By Ian S. Port
By SF Weekly
By Ian S. Port
By Ian S. Port
By Ian S. Port
By Ian S. Port
By Tony Ware
By Emma Silvers
In O Brother, Where Art Thou?, the Coen brothers' new movie based on Homer's Odyssey, three petty criminals played by George Clooney, Tim Blake Nelson, and John Turturro escape from a chain gang to follow the words of a blind prophet to a cache of lost treasure. Traveling through the Depression-era South, the trio encounters danger and curiosity -- a wandering minstrel, a one-eyed Bible salesman, a notorious hood, a forgotten siren, and a campaigning politician -- purposefully woven through an aural canvas of mountain gospel and hillbilly blues. Since the vintage recordings and reproductions (compiled and produced by T-Bone Burnett) play as prominent a role as any character in the film, it's nice to see that the movie's opening night screenings will include an opening band. Braiding fiddle, pedal steel, and mandolin with gospel-hued harmonies and yodeling, San Francisco's Red Meat creates winsome airs of abandoned folk, western swing, and chin-bobbing honky-tonk. Tonight, the band will, most likely, also play traditionals from the film's soundtrack, such as "Po' Lazarus," "Lonesome Valley," and "Hard Time Killing Floor Blues." Red Meat performs at Landmark's Bridge Theater (3010 Geary) on Friday, Dec. 29, at 7:05 and 9:35 p.m. with O Brother to follow; KUSF DJ Toby acts as MC. Tickets are $8.50 and available at the box office two days prior; call 352-0810. Red Meat also celebrates the release of its new CD, Alameda County Line, on Jan. 5 at the Great American Music Hall.
Named for the Creation song "Biff! Bang! Pow!"this year-end Swingin' London all-nighter offers all things musically sleek and stylish from the '60s. Expect songs from the Small Faces, the Kinks, Booker T. & the MGs, Jacques Dutronc, and Georgie Fame. Expect DJs from "Hip Hugger," "In N' Out," "Marmalade," and "Bardot A Go Go." Expect mods, suedeheads, and skinny men with skinny ties and skinny tires. Expect to dance until 3 a.m. Unless you're reclining in the Britpop Lounge with the 18-year-olds. "Biff! Bang! Pow!" will be held on Saturday, Dec. 30, at 330 Ritch at 10 p.m. Tickets are $8; call 541-9574.
Sample of Red Meat's "The Memory of Your Smile," from the CD Alameda County Line. Click the "play" icon in the control console below.
What do John Denver, Jägermeister, Andrew Lloyd Webber, German porn, Billy Joel, George Gershwin, karaoke, and cross-dressing have in common? Me First & the Gimme Gimmes, the shameless super cover group comprised of members of Lagwagon, Foo Fighters, NOFX, and Swingin' Utters. Having already treated us to snarling renditions of "Rainbow Connection," "Sweet Caroline," "Don't Cry for Me, Argentina," and "Me & Julio Down by the Schoolyard," the band is now rumored to be working on a '60s album. While the record won't be out till March 20, you can get a preview of surly, breakneck renditions of Cat Stevens' "Wild World," Bob Dylan's "Blowing in the Wind," and Del Shannon's "Runaway" on Sunday, Dec. 31, at the CW Saloon. The Dragons, Fabulous Disaster, and DJ Nate open the show at 8 p.m. Tickets are $15; call 974-1585.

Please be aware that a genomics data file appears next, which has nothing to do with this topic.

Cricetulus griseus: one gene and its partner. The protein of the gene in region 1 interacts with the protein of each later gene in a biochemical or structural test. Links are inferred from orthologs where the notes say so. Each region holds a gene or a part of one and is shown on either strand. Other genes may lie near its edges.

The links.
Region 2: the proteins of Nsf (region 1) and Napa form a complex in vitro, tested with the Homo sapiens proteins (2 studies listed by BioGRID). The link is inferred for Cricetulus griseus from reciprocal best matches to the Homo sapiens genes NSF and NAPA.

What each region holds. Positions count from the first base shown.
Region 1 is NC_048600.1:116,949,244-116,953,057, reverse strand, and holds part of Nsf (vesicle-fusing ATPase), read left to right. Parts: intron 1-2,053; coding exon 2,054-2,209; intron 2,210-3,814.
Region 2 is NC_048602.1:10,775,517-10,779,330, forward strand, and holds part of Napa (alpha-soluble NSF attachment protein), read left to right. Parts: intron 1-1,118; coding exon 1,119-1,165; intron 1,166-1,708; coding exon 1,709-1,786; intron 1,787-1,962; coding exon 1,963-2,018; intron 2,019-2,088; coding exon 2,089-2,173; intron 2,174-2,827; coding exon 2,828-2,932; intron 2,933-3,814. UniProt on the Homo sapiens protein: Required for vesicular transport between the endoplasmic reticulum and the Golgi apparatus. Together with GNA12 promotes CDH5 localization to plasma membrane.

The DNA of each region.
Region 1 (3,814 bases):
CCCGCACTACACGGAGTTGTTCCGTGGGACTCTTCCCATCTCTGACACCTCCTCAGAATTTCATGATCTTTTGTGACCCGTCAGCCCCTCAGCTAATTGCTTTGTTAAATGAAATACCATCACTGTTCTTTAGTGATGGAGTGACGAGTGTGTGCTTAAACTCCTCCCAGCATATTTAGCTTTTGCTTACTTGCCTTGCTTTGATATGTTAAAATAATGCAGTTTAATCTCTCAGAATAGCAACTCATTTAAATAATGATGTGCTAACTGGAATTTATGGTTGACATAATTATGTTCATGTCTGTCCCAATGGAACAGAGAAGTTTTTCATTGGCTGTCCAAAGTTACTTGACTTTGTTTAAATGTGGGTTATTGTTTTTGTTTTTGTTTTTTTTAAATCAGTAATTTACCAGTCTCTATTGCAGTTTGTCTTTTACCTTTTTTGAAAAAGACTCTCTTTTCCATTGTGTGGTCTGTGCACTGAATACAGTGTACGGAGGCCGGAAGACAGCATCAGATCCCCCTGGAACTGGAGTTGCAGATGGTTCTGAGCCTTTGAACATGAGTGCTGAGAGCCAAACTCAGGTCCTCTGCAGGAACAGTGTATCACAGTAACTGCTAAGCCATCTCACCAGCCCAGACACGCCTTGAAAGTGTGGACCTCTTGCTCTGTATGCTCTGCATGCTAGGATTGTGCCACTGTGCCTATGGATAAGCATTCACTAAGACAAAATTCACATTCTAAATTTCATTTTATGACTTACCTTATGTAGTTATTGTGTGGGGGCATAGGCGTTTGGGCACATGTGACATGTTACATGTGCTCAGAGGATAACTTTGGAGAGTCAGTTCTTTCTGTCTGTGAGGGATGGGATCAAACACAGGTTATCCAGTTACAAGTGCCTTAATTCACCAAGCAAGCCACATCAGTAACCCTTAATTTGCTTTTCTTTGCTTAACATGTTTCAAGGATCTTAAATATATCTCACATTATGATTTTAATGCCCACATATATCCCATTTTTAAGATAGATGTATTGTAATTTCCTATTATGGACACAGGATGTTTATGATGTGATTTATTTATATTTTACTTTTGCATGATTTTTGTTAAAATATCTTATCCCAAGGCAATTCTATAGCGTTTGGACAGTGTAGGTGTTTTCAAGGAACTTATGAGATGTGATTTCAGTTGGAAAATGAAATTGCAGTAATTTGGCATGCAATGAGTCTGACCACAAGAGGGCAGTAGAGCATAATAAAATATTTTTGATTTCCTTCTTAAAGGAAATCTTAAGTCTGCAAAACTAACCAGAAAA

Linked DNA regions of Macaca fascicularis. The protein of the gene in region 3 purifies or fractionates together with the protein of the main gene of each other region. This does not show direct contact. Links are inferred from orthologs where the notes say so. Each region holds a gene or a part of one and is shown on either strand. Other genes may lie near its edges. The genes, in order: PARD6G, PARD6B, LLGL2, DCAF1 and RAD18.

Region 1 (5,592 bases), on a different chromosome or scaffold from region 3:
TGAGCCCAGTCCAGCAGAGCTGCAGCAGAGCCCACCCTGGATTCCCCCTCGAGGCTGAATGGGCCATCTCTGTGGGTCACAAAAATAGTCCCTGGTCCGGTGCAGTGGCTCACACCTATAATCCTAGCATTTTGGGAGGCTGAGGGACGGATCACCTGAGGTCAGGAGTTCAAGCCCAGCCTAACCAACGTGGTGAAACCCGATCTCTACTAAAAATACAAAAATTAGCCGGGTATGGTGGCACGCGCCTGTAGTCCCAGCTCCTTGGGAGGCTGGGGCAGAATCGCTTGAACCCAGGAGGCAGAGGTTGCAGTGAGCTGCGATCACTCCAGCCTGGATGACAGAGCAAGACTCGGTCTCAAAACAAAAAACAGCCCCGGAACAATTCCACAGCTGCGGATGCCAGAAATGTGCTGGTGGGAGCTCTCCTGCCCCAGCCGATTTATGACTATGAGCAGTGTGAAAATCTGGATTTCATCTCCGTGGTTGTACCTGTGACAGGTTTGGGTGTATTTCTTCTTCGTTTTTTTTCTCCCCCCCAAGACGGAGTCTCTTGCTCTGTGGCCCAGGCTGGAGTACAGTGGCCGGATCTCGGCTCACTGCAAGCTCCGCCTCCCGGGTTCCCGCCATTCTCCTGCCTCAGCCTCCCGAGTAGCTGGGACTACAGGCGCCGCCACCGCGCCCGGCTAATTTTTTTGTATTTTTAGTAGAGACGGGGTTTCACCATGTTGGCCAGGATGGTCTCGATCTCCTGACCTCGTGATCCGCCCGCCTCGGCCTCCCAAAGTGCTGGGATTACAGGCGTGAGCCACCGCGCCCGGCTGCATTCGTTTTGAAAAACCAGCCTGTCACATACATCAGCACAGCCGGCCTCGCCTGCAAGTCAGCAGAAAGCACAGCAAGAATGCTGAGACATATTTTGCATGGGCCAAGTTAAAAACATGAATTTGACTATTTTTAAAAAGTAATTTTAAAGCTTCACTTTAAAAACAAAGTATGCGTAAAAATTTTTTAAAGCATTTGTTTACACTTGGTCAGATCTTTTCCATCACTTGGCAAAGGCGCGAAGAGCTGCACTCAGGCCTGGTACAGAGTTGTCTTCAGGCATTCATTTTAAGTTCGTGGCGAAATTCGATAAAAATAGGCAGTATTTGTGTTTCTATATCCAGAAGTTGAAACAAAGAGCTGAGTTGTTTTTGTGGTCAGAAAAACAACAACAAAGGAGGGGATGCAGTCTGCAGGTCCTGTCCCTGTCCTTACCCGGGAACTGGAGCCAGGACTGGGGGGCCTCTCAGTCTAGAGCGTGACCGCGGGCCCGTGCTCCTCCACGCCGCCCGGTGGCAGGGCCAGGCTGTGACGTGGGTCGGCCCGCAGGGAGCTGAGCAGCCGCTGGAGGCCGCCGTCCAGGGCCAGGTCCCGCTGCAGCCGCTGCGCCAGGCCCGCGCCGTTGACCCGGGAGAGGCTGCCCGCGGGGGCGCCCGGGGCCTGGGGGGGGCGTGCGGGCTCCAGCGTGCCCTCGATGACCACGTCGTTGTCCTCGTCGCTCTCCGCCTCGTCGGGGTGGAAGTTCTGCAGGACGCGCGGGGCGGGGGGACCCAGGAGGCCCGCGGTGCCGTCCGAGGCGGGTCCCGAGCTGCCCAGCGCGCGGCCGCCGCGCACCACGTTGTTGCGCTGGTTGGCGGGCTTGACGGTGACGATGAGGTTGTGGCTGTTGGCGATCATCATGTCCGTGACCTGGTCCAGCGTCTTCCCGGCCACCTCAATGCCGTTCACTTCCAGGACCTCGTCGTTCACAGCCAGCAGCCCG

The Scots, who've long dismissed Christmas as faddish, pay far more attention to their rowdy and roupy celebration of the coming new year, called Hogmanay. Fire, booze, and sheep's entrails are just the beginning: Among the varied customs are "First Footing" (following the firing of guns at midnight, folks take a tour of friends' houses, exchanging "coal, cake, or coin" for a dram of wine, whiskey, or a potent combination of ale, nutmeg, and whiskey called a "het pint"); the "Burning of the Clavie" (a group of men drag a barrel of fire through town, allowing onlookers to scoop up hot embers to kindle their New Year's fire at home, or send the cold remains to families living abroad for good luck); and the "Creaming of the Well" (single women rush to collect water from the first drawing, hoping to marry the man who drinks it that first day). While other folkways like reciting rhyme and beating animal pelts in strangers' kitchens haven't caught on internationally, the singing of "Auld Lang Syne" (adapted from a poem by Scotland's national poet, Robert Burns) and the new year's resolution -- the heart of Hogmanay -- are widely received.
Derived from the Gaelic oge maidne ("new morning"), Hogmanay is a chance to bury the hatchet and turn over a new leaf. Even if most resolutions last no longer than the length of a cigarette, there is riotous good fun to be had in the few hours people are free of grudges and faults. Anyone who has celebrated New Year's Eve at the Edinburgh Castle knows the whir of bagpipes, the shouts of "guid-willie waught" (goodwill drink), the press of bodies, the smell of steaming haggis, and the passionate moment when strangers and enemies embrace. This year, though, I'm told the Edinburgh Castle's Hogmanay will be a slightly more cultured affair. The pipes and haggis are being set aside for Burns Day in late January; instead, at the stroke of midnight, the Marin Symphony's Tyler Mack will perform a rendition of Richard Strauss' "Thus Spake Zarathustra" (as heard in Stanley Kubrick's 2001: A Space Odyssey) on timpani, accompanied by a video display and the 1959 recording of Herbert Von Karajan conducting the Vienna Philharmonic Orchestra. It all sounds very civilized, but I know better: You can take the boy out of Scotland, but you better have a "hair of the dog" waiting in the morning (one part Scotch whisky, one part double cream, one tablespoon of honey). Hogmanay is celebrated at the Edinburgh Castle on Sunday, Dec. 31, at 5 p.m. Tickets are $10 after 8 p.m.; call 885-4074.